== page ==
On a weekly basis, 236,884 people shop locally and are mainly from Pitt and the counties iimmediately east of it. The median household income of this group is $42,120.

"We have a very large retail footprint," Lockamy said.

However, Greenville loses approximately $25 million annual to people shopping in Raleigh and Charlotte. That’s because Greenville lacks speciality stores, lawn and garden retailers and furniture retailers, he said.

Another weakness is the area’s median income, Lockamy said. While it is in the low $40,000s, retailers such as Trader Joe's, DSW and PF Chang’s want median household incomes ranging between $50,000 and $75,000, he said.

Bringing in more retail business will benefit Greenville and Pitt County, Lockamy said.

A chain restruant typically has a tax value of $1 million, bringing in $12,000 in combined city and county property tax revenue and $56,250 in sales tax. A big box retailer with a tax value of $5 million would generate $60 million in combined property tax and more than $146,000 in sales tax.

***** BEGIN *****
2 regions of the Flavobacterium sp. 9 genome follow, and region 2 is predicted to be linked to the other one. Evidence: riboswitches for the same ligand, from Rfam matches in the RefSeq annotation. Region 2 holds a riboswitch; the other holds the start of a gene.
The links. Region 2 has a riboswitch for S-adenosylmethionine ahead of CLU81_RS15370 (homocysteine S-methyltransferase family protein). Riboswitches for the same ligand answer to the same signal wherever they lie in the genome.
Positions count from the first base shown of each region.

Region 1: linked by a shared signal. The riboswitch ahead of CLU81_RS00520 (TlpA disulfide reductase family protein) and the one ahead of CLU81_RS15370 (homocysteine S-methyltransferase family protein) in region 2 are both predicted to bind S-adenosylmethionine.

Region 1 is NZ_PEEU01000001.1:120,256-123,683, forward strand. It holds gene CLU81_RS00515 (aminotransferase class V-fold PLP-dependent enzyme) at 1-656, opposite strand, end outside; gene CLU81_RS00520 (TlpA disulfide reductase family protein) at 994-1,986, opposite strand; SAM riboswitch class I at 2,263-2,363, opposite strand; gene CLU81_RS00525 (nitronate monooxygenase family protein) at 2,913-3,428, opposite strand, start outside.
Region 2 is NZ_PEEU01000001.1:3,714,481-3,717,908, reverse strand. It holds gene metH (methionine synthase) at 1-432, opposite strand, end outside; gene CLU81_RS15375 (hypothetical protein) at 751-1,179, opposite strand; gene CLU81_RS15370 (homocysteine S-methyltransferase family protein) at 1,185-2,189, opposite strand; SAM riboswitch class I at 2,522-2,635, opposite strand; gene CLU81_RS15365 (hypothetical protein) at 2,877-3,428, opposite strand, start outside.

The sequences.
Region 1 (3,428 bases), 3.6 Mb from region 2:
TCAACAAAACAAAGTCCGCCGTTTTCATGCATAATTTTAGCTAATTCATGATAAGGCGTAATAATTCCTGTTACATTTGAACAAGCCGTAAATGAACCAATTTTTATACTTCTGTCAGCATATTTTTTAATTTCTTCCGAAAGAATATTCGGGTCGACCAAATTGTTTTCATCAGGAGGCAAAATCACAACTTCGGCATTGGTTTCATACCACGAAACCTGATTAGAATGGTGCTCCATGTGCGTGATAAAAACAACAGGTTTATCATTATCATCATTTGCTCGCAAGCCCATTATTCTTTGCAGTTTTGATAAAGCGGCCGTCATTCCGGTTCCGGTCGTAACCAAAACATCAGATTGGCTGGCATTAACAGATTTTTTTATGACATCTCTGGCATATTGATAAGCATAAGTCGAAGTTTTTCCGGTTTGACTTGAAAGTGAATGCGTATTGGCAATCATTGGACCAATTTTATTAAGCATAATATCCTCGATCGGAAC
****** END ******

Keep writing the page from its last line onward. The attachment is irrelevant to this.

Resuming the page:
Retail Strategies already has contacted 65 retailers and project developers, Lockamy said. That work will continue along with developing marketing materials pinpointing specific businesses.

Johnson said there has already been interest expressed in opening a pharamcy north of the river, although he couldn't release details.

Smith asked if the airport is identified as a development area. Lockamy said no, but would ask for its inclusion.

Commissioner Jimmy Garris asked why Wal-Mart never opened at a location off U.S. 264 Bypass near Belvoir Highwa.

Johnson said he could not a written response from Wal-Mart about the reason. Lockamy said city staff was told the project was shelved because construction costs were too high.

Lipscombe said city staff has heard the project could go out to bid in 2019.

Contact Ginger Livingston at glivingston@reflector.com or 252-329-9570. Follow her on Twitter @GingerLGDR.